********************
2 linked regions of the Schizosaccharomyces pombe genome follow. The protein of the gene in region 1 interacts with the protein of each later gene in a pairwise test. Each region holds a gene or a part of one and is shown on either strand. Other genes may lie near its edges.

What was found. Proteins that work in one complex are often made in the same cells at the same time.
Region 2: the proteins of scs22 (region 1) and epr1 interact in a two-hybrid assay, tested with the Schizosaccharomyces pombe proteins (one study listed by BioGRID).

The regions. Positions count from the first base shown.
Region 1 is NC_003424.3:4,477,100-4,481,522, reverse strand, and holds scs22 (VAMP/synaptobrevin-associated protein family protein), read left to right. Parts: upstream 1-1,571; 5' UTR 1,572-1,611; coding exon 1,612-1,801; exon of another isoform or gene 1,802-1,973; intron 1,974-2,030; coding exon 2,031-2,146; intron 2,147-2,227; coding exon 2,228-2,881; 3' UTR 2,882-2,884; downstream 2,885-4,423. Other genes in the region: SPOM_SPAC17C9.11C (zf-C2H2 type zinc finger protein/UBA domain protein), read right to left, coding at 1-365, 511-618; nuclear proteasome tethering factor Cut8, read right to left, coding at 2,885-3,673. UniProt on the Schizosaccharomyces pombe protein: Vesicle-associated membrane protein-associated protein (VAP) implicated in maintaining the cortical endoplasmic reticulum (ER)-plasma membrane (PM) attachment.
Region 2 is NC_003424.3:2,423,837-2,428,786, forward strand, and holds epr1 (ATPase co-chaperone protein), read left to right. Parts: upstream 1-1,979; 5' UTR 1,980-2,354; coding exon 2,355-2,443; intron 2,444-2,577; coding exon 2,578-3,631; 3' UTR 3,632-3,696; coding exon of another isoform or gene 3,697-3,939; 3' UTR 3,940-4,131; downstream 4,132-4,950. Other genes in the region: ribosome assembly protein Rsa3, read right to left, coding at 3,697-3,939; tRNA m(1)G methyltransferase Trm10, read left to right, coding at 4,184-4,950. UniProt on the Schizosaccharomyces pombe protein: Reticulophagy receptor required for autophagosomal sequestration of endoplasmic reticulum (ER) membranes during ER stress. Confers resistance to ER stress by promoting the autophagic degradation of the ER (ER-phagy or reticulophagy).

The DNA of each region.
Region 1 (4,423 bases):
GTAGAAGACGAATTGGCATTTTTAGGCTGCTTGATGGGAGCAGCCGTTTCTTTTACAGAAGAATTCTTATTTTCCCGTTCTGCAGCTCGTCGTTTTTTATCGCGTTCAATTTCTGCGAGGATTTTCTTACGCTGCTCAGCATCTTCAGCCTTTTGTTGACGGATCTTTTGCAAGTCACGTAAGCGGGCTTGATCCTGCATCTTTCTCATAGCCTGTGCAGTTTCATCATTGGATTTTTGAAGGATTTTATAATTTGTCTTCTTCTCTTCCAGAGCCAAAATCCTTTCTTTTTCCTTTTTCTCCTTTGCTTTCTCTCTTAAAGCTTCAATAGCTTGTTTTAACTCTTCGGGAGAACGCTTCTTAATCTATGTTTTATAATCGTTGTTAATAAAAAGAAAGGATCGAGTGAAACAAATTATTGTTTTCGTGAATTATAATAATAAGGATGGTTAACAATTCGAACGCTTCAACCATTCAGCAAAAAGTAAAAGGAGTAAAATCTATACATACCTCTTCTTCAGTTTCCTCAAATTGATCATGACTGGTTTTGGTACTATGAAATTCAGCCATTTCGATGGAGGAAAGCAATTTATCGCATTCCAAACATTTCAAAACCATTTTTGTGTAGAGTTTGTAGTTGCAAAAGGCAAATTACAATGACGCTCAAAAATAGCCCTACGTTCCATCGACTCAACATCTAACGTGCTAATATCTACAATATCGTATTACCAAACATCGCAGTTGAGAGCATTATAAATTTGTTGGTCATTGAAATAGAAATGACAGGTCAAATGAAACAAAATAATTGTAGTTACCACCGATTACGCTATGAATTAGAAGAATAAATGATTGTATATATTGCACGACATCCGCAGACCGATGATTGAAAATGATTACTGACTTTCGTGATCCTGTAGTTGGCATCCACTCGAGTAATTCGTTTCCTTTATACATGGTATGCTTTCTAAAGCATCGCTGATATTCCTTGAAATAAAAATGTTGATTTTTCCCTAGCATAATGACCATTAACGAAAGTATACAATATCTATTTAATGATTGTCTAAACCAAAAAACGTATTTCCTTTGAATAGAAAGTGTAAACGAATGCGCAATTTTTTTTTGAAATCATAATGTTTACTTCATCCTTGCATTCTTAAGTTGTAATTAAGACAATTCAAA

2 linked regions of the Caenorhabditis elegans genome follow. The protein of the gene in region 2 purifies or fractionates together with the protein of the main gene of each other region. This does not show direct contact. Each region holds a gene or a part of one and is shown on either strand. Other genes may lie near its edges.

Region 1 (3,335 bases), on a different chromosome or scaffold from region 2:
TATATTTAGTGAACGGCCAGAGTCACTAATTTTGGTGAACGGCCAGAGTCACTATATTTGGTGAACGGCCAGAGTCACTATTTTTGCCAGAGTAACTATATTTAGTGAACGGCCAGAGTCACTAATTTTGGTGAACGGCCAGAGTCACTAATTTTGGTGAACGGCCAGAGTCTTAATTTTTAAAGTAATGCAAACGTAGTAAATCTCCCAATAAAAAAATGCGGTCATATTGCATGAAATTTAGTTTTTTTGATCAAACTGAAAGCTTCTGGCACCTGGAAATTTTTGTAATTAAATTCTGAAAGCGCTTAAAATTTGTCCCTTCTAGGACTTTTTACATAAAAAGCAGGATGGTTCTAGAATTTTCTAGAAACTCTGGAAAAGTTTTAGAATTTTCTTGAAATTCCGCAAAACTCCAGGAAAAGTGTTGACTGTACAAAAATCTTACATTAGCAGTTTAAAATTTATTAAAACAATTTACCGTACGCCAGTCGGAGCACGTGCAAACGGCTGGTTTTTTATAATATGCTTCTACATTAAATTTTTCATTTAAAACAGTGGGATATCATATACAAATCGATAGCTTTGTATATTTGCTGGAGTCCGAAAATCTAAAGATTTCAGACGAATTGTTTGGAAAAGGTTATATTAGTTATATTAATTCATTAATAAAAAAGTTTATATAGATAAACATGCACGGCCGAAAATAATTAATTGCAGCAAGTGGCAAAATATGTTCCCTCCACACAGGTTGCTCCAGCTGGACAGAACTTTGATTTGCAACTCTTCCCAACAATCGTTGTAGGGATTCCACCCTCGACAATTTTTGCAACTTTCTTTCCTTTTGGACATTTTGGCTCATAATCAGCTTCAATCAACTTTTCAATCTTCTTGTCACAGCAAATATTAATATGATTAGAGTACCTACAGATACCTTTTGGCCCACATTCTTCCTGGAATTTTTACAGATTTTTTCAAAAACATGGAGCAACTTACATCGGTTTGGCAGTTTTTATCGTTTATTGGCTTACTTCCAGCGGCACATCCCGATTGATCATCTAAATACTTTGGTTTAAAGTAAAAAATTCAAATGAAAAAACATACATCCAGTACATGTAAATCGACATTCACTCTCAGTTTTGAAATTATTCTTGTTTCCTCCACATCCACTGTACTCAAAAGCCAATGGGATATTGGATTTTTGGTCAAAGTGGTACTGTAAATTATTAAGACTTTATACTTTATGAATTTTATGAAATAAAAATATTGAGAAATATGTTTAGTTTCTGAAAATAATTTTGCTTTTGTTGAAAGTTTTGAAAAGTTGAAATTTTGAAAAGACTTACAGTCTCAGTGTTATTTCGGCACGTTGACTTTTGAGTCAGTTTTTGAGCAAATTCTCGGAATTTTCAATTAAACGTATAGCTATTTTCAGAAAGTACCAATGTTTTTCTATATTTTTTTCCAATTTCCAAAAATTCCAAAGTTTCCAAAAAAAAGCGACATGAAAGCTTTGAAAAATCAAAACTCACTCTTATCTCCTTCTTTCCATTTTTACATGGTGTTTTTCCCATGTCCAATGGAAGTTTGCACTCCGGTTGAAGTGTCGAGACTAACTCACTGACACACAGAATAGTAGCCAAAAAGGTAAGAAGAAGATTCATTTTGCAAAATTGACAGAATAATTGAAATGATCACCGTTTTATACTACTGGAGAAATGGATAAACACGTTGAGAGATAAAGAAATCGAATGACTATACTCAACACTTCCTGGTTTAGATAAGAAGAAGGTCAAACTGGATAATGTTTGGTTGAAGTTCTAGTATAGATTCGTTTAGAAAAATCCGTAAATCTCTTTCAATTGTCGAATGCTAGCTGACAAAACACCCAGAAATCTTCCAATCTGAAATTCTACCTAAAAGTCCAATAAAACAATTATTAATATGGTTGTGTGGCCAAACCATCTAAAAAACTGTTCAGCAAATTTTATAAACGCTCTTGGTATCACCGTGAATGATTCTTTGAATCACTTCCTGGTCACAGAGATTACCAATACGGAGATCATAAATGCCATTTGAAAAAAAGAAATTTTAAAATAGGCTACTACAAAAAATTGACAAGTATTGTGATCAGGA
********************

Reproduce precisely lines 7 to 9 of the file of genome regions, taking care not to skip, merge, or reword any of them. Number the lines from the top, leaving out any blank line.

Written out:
The DNA of each region.
Region 1 (4,423 bases):
GTAGAAGACGAATTGGCATTTTTAGGCTGCTTGATGGGAGCAGCCGTTTCTTTTACAGAAGAATTCTTATTTTCCCGTTCTGCAGCTCGTCGTTTTTTATCGCGTTCAATTTCTGCGAGGATTTTCTTACGCTGCTCAGCATCTTCAGCCTTTTGTTGACGGATCTTTTGCAAGTCACGTAAGCGGGCTTGATCCTGCATCTTTCTCATAGCCTGTGCAGTTTCATCATTGGATTTTTGAAGGATTTTATAATTTGTCTTCTTCTCTTCCAGAGCCAAAATCCTTTCTTTTTCCTTTTTCTCCTTTGCTTTCTCTCTTAAAGCTTCAATAGCTTGTTTTAACTCTTCGGGAGAACGCTTCTTAATCTATGTTTTATAATCGTTGTTAATAAAAAGAAAGGATCGAGTGAAACAAATTATTGTTTTCGTGAATTATAATAATAAGGATGGTTAACAATTCGAACGCTTCAACCATTCAGCAAAAAGTAAAAGGAGTAAAATCTATACATACCTCTTCTTCAGTTTCCTCAAATTGATCATGACTGGTTTTGGTACTATGAAATTCAGCCATTTCGATGGAGGAAAGCAATTTATCGCATTCCAAACATTTCAAAACCATTTTTGTGTAGAGTTTGTAGTTGCAAAAGGCAAATTACAATGACGCTCAAAAATAGCCCTACGTTCCATCGACTCAACATCTAACGTGCTAATATCTACAATATCGTATTACCAAACATCGCAGTTGAGAGCATTATAAATTTGTTGGTCATTGAAATAGAAATGACAGGTCAAATGAAACAAAATAATTGTAGTTACCACCGATTACGCTATGAATTAGAAGAATAAATGATTGTATATATTGCACGACATCCGCAGACCGATGATTGAAAATGATTACTGACTTTCGTGATCCTGTAGTTGGCATCCACTCGAGTAATTCGTTTCCTTTATACATGGTATGCTTTCTAAAGCATCGCTGATATTCCTTGAAATAAAAATGTTGATTTTTCCCTAGCATAATGACCATTAACGAAAGTATACAATATCTATTTAATGATTGTCTAAACCAAAAAACGTATTTCCTTTGAATAGAAAGTGTAAACGAATGCGCAATTTTTTTTTGAAATCATAATGTTTACTTCATCCTTGCATTCTTAAGTTGTAATTAAGACAATTCAAA